for the Univac 1100 Mainframe
The original LISP programming system -- LISP 1.5 -- was first developed by John McCarthy et. al. on the IBM 709/7090 at MIT in the late 1950's. This first LISP system was used for early Artificial Intelligence work such as theorem proving, symbolic calculus, electrical network design and analysis, natural language understanding, and many others.
In the late 1960's, Eric Norman of the University of Wisconsin - Madison developed a LISP 1.5 dialect for the Univac 1100 series of mainframes (see John Walker's page for an interesting description of the architecture and use of the Univac series and John Dvorak's page for an interesting history of Sperry-Rand, the developer of the 1100 family).
The LISP system developed by Norman consisted of approximately 5,000 lines of Univac assembly language for the interpreter and about 1,000 lines or so of LISP for the compiler. Several interesting applications were developed under or ported to Univac LISP including: Planner (an early planning language designed by Carl Hewitt of MIT; MLISP (an Algol 60-like dialect of LISP); Fuzzy (a system that worked with Fuzzy Logic); and several LISP utilities such as a Pretty Print package, a Math Library, a source Editor, and a Debugger. The original source code for all of the above items -- including the full interpreter and compiler -- are contained herein and are discussed in some detail.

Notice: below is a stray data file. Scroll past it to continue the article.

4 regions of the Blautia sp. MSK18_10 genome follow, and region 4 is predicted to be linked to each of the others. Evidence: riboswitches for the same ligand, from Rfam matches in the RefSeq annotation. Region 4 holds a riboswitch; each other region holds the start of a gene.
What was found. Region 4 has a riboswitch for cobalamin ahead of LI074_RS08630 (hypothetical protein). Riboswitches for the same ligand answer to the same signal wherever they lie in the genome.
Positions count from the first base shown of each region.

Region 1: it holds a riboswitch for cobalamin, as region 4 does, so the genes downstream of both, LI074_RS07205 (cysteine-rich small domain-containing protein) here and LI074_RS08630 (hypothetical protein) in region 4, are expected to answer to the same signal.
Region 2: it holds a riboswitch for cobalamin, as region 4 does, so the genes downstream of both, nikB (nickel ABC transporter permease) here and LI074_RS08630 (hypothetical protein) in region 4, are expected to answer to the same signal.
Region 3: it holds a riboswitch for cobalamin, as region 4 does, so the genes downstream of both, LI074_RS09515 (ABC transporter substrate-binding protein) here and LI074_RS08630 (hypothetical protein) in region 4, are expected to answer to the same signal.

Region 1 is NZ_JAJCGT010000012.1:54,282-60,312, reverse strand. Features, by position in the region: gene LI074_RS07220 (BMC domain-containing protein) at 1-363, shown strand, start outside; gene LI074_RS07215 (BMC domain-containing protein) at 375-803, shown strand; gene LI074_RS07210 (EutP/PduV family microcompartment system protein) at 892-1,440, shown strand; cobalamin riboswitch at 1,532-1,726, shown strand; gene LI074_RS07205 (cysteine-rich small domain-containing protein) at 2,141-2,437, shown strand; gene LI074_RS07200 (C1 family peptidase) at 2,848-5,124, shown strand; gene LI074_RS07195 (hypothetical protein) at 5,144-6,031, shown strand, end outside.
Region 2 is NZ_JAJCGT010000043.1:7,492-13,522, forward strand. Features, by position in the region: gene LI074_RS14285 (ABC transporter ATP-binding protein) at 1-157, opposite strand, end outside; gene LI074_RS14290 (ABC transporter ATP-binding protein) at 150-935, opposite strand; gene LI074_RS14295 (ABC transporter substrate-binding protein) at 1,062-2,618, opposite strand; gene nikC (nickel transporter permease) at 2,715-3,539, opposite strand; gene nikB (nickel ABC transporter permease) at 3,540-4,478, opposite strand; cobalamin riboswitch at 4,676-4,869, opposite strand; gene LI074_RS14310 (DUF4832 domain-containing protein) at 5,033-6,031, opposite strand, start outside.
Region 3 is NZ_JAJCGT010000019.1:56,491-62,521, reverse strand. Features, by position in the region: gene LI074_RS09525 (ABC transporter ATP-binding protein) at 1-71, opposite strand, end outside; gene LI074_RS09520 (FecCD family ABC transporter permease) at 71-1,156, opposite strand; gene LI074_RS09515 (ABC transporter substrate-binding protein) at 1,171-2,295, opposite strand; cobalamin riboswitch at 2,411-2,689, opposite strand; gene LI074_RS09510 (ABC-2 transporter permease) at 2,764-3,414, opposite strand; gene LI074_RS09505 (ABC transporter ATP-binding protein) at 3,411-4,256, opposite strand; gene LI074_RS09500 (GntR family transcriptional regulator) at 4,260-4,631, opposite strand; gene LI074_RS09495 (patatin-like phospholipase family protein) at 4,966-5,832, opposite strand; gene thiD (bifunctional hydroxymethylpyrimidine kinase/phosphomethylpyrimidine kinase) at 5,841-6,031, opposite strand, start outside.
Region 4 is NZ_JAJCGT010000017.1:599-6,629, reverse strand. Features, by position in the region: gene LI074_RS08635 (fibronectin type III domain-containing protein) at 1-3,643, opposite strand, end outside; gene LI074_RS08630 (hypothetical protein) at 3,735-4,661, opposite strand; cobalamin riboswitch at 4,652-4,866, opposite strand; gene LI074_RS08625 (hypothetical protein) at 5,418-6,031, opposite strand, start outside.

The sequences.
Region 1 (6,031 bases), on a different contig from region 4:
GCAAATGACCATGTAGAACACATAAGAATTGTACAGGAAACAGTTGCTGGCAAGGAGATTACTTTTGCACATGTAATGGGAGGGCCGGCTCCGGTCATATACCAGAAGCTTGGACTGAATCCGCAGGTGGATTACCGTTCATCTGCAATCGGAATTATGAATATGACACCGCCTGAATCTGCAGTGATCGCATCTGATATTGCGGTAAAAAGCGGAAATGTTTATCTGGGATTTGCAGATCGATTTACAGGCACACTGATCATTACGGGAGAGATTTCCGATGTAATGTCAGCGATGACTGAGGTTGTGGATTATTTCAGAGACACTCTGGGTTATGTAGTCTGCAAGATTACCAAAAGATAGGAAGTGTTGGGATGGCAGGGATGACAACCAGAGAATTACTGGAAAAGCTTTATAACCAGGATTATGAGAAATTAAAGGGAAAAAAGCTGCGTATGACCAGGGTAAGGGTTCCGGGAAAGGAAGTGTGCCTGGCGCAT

This web page attempts to document some of the characteristics of this early LISP system and is part of the overall Ancient LISP web page that is under perpetual construction by the author. The Ancient LISP page is intended to be focused on the original IBM 7090 LISP -- therefore, this page is fairly cursory but is included in order to document an important historical artifact -- namely, the Univac LISP system.
Univac 1100 LISP System Details
Univac 1100 Basic Characteristics
|Classification:||Third-Generation Mainframe. Transistorized with Plated Wire Memory|
|Internal Memory:||36-bit Words. 131,000 Words in Two Banks|
|Integer Representation:||One's Complement|
|Speed in Microseconds:||...|
|Mass Storage:||Fastrand drum - xxxx 36-bit Words.|
|Program Input:||Punched Cards with very limited TeleType Access|
|Physical Size:||Approximately 400 square feet of floor space - Typical Computer Room was about 1,000 square feet or so|
Univac 1100 Snapshots
Univac 1100 Hardware Architecture
Univac 1100 Assembly Language
http://www.frobenius.com/univac.htm -- Last Revision: 21 January 2006
Copyright © 1998 - 2014 Jack Harper (unless otherwise noted)